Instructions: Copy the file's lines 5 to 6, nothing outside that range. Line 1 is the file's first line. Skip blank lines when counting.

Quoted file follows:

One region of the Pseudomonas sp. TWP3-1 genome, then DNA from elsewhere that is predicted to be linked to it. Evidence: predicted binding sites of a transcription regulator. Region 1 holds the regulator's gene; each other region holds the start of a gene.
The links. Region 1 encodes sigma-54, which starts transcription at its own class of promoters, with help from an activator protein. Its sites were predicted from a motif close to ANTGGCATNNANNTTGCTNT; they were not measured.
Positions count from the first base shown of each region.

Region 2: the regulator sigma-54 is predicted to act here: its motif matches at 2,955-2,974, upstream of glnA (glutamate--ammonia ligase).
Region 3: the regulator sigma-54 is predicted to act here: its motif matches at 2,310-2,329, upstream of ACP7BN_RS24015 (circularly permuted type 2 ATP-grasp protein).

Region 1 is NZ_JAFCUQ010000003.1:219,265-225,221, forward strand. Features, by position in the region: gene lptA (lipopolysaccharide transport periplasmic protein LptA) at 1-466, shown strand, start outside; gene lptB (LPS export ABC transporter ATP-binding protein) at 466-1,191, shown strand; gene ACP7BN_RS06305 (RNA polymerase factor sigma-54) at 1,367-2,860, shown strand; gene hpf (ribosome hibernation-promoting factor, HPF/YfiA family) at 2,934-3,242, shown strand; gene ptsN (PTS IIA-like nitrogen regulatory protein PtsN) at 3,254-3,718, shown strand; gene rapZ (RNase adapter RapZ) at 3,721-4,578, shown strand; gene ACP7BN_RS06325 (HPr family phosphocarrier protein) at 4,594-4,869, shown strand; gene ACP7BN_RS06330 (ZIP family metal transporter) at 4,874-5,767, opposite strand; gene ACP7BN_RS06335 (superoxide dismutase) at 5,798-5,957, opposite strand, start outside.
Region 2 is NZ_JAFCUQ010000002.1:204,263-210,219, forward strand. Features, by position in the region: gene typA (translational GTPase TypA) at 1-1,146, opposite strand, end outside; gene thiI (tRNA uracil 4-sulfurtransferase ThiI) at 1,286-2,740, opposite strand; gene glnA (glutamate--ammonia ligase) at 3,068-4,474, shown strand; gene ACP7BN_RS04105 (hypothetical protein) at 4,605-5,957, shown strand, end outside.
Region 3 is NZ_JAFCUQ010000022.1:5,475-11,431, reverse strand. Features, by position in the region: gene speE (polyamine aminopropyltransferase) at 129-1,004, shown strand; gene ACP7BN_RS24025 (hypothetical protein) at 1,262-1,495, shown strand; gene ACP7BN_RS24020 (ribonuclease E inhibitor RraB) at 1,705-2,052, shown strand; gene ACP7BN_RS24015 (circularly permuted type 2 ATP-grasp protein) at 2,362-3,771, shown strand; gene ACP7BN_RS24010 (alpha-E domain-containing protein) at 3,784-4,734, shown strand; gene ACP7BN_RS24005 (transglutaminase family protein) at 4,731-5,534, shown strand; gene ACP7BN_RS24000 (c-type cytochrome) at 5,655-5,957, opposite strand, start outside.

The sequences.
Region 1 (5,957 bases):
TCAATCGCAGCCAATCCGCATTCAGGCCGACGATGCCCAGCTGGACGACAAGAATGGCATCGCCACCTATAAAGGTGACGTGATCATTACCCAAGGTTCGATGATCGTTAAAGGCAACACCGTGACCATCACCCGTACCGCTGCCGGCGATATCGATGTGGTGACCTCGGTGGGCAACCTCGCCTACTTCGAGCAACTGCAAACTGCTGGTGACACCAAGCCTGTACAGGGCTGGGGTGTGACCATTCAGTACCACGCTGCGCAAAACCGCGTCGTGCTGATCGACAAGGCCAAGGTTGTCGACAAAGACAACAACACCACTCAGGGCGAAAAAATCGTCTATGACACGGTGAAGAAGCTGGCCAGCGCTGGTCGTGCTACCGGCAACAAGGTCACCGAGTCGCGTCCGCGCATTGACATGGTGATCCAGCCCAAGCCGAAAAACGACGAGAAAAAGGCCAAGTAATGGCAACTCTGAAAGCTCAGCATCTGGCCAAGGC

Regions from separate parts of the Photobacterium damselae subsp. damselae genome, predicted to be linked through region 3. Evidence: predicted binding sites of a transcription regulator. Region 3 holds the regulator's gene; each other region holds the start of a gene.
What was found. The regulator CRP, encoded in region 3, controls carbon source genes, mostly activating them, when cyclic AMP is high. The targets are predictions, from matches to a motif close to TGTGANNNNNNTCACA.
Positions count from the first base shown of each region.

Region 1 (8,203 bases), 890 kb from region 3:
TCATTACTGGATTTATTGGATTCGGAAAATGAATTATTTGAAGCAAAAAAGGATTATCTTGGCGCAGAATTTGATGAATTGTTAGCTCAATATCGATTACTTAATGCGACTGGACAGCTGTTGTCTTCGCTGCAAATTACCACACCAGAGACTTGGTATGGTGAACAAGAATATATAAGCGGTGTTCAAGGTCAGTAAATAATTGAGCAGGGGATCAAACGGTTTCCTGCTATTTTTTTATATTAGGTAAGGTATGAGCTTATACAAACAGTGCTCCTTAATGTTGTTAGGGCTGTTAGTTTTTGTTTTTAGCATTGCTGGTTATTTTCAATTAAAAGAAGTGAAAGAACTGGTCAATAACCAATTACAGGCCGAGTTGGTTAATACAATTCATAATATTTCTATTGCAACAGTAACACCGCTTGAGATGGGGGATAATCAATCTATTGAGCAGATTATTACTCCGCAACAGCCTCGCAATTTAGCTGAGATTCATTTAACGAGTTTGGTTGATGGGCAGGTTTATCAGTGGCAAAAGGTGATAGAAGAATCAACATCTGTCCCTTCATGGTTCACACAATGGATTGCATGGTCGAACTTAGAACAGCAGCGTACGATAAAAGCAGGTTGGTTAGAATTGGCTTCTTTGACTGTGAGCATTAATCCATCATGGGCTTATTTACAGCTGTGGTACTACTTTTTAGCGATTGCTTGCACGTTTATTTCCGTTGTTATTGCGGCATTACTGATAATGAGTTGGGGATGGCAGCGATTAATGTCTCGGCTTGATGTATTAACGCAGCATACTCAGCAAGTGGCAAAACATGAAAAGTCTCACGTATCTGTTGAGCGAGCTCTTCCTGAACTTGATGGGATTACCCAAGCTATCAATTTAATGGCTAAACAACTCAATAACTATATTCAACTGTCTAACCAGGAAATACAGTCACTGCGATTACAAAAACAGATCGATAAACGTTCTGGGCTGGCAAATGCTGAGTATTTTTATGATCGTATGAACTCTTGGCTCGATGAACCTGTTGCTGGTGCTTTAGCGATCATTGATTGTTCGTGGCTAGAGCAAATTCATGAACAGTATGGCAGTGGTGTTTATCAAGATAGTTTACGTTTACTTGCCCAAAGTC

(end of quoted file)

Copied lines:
Region 3: the regulator sigma-54 is predicted to act here: its motif matches at 2,310-2,329, upstream of ACP7BN_RS24015 (circularly permuted type 2 ATP-grasp protein).

Region 1 is NZ_JAFCUQ010000003.1:219,265-225,221, forward strand. Features, by position in the region: gene lptA (lipopolysaccharide transport periplasmic protein LptA) at 1-466, shown strand, start outside; gene lptB (LPS export ABC transporter ATP-binding protein) at 466-1,191, shown strand; gene ACP7BN_RS06305 (RNA polymerase factor sigma-54) at 1,367-2,860, shown strand; gene hpf (ribosome hibernation-promoting factor, HPF/YfiA family) at 2,934-3,242, shown strand; gene ptsN (PTS IIA-like nitrogen regulatory protein PtsN) at 3,254-3,718, shown strand; gene rapZ (RNase adapter RapZ) at 3,721-4,578, shown strand; gene ACP7BN_RS06325 (HPr family phosphocarrier protein) at 4,594-4,869, shown strand; gene ACP7BN_RS06330 (ZIP family metal transporter) at 4,874-5,767, opposite strand; gene ACP7BN_RS06335 (superoxide dismutase) at 5,798-5,957, opposite strand, start outside.